Epizootic Hemorrhagic Disease (EHD) is one of the most deadly deer diseases, striking in the late summer to early fall and you never know where the disease will rear its ugly (not to mention deadly) head.
Reports of EHD outbreaks are already starting to show up in whitetail country this year. As summer fades into fall it’s time once again to undertake the unpleasant but necessary task of taking stock of the impact of EHD on our (and maybe even your) deer herd.
Commonly, but incorrectly, called “blue tongue”, EHD is caused by the bites of infected midges, which are commonly found near water on exposed mudflats caused by hot and dry conditions. They breed in these muddy wet areas near swamps, bogs, and flooded areas. Disease transmission ceases immediately upon a midge-killing frost or freeze.
Symptoms include loss of appetite, fear of humans, weakness, rapid respiration, panting, and fever. Death generally occurs 8-36 hours after the onset of symptoms. EHD-infected whitetails are often found near watering areas as they crave water with the onset of the disease because of the high fever. Older age bucks seem to be particularly vulnerable to the deadly disease. Dead deer found in or near water sources during late summer and early fall usually indicates an EHD outbreak. Report any and all dead deer found at these sites to state conservation officials.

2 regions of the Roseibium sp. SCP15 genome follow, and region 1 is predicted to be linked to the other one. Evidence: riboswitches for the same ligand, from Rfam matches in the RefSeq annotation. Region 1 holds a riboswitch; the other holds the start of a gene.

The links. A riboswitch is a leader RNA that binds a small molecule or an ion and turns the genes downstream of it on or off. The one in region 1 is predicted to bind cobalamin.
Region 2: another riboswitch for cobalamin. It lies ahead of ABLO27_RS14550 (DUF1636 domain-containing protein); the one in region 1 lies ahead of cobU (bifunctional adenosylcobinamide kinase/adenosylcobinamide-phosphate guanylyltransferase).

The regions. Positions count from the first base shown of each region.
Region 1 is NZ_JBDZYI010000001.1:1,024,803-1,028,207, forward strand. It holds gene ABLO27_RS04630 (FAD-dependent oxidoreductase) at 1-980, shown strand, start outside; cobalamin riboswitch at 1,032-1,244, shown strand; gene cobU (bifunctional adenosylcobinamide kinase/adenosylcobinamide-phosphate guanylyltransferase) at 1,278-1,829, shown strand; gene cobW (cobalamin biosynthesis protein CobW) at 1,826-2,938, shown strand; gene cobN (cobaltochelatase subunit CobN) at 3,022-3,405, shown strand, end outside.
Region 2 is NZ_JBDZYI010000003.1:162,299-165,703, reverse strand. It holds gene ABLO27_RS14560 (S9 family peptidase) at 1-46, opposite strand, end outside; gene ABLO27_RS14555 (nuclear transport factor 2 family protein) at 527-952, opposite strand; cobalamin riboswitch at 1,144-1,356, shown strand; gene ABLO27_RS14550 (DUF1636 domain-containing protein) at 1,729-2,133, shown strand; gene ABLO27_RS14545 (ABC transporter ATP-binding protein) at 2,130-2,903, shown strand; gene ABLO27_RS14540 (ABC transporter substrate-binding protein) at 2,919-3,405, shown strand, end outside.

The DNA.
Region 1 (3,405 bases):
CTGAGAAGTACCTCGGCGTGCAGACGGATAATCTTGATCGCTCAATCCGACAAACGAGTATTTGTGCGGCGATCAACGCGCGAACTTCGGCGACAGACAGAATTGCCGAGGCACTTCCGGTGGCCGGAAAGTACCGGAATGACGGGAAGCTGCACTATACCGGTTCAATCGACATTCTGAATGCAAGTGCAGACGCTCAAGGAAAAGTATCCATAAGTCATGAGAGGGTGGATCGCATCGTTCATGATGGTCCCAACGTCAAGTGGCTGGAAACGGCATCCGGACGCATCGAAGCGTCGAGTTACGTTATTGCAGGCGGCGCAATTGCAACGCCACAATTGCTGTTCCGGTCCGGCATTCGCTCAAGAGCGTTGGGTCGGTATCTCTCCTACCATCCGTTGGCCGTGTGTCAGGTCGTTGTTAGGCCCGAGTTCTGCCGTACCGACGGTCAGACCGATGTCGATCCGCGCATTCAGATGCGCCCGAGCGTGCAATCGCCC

Deer populations generally bounce back from EHD outbreaks in 2-3 years but with the
proliferation of fawn predation, you cannot always count on a solid crop of fawns to replenish the herds. So slip on your boots, head out to your hunting property, and inspect it for a serious outbreak of EHD.